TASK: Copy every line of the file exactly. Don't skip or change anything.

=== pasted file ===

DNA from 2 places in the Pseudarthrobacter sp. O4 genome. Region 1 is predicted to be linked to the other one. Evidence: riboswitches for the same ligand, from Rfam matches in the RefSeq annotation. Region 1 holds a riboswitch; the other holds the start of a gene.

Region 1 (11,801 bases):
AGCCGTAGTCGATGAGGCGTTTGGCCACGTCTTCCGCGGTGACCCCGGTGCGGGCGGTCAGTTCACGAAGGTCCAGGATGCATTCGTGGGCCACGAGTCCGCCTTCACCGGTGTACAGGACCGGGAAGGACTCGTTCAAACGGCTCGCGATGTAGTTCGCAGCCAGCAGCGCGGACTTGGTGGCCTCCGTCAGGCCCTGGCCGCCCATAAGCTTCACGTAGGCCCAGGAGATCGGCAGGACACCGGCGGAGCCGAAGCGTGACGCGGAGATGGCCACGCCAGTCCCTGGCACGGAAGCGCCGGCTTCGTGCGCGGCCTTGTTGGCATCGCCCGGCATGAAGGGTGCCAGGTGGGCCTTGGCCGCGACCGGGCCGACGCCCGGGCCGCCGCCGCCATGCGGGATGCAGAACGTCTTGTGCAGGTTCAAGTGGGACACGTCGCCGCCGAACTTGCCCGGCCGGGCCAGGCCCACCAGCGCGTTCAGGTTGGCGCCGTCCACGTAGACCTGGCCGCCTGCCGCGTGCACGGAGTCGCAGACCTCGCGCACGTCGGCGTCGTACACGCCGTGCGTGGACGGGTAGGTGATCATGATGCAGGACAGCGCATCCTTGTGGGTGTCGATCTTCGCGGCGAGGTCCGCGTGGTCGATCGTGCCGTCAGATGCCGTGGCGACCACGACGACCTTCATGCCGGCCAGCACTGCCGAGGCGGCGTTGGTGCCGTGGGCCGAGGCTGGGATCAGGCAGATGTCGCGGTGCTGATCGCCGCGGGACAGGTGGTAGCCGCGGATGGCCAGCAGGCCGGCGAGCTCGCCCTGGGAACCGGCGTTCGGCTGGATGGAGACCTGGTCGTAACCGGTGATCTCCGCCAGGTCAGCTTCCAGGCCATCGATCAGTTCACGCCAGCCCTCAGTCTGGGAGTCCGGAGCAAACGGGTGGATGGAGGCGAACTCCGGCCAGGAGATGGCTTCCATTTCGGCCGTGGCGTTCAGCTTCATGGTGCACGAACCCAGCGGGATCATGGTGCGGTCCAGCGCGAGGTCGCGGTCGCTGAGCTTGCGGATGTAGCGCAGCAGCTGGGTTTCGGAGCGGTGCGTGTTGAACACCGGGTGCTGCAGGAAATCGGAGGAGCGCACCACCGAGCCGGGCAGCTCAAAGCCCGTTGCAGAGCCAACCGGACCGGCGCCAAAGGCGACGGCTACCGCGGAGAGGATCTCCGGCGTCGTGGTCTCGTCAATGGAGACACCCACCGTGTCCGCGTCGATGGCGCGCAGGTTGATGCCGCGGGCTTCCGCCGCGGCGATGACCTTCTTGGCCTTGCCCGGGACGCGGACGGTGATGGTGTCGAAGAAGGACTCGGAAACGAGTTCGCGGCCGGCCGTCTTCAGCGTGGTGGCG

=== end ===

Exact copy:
DNA from 2 places in the Pseudarthrobacter sp. O4 genome. Region 1 is predicted to be linked to the other one. Evidence: riboswitches for the same ligand, from Rfam matches in the RefSeq annotation. Region 1 holds a riboswitch; the other holds the start of a gene.

Region 1 (11,801 bases):
AGCCGTAGTCGATGAGGCGTTTGGCCACGTCTTCCGCGGTGACCCCGGTGCGGGCGGTCAGTTCACGAAGGTCCAGGATGCATTCGTGGGCCACGAGTCCGCCTTCACCGGTGTACAGGACCGGGAAGGACTCGTTCAAACGGCTCGCGATGTAGTTCGCAGCCAGCAGCGCGGACTTGGTGGCCTCCGTCAGGCCCTGGCCGCCCATAAGCTTCACGTAGGCCCAGGAGATCGGCAGGACACCGGCGGAGCCGAAGCGTGACGCGGAGATGGCCACGCCAGTCCCTGGCACGGAAGCGCCGGCTTCGTGCGCGGCCTTGTTGGCATCGCCCGGCATGAAGGGTGCCAGGTGGGCCTTGGCCGCGACCGGGCCGACGCCCGGGCCGCCGCCGCCATGCGGGATGCAGAACGTCTTGTGCAGGTTCAAGTGGGACACGTCGCCGCCGAACTTGCCCGGCCGGGCCAGGCCCACCAGCGCGTTCAGGTTGGCGCCGTCCACGTAGACCTGGCCGCCTGCCGCGTGCACGGAGTCGCAGACCTCGCGCACGTCGGCGTCGTACACGCCGTGCGTGGACGGGTAGGTGATCATGATGCAGGACAGCGCATCCTTGTGGGTGTCGATCTTCGCGGCGAGGTCCGCGTGGTCGATCGTGCCGTCAGATGCCGTGGCGACCACGACGACCTTCATGCCGGCCAGCACTGCCGAGGCGGCGTTGGTGCCGTGGGCCGAGGCTGGGATCAGGCAGATGTCGCGGTGCTGATCGCCGCGGGACAGGTGGTAGCCGCGGATGGCCAGCAGGCCGGCGAGCTCGCCCTGGGAACCGGCGTTCGGCTGGATGGAGACCTGGTCGTAACCGGTGATCTCCGCCAGGTCAGCTTCCAGGCCATCGATCAGTTCACGCCAGCCCTCAGTCTGGGAGTCCGGAGCAAACGGGTGGATGGAGGCGAACTCCGGCCAGGAGATGGCTTCCATTTCGGCCGTGGCGTTCAGCTTCATGGTGCACGAACCCAGCGGGATCATGGTGCGGTCCAGCGCGAGGTCGCGGTCGCTGAGCTTGCGGATGTAGCGCAGCAGCTGGGTTTCGGAGCGGTGCGTGTTGAACACCGGGTGCTGCAGGAAATCGGAGGAGCGCACCACCGAGCCGGGCAGCTCAAAGCCCGTTGCAGAGCCAACCGGACCGGCGCCAAAGGCGACGGCTACCGCGGAGAGGATCTCCGGCGTCGTGGTCTCGTCAATGGAGACACCCACCGTGTCCGCGTCGATGGCGCGCAGGTTGATGCCGCGGGCTTCCGCCGCGGCGATGACCTTCTTGGCCTTGCCCGGGACGCGGACGGTGATGGTGTCGAAGAAGGACTCGGAAACGAGTTCGCGGCCGGCCGTCTTCAGCGTGGTGGCG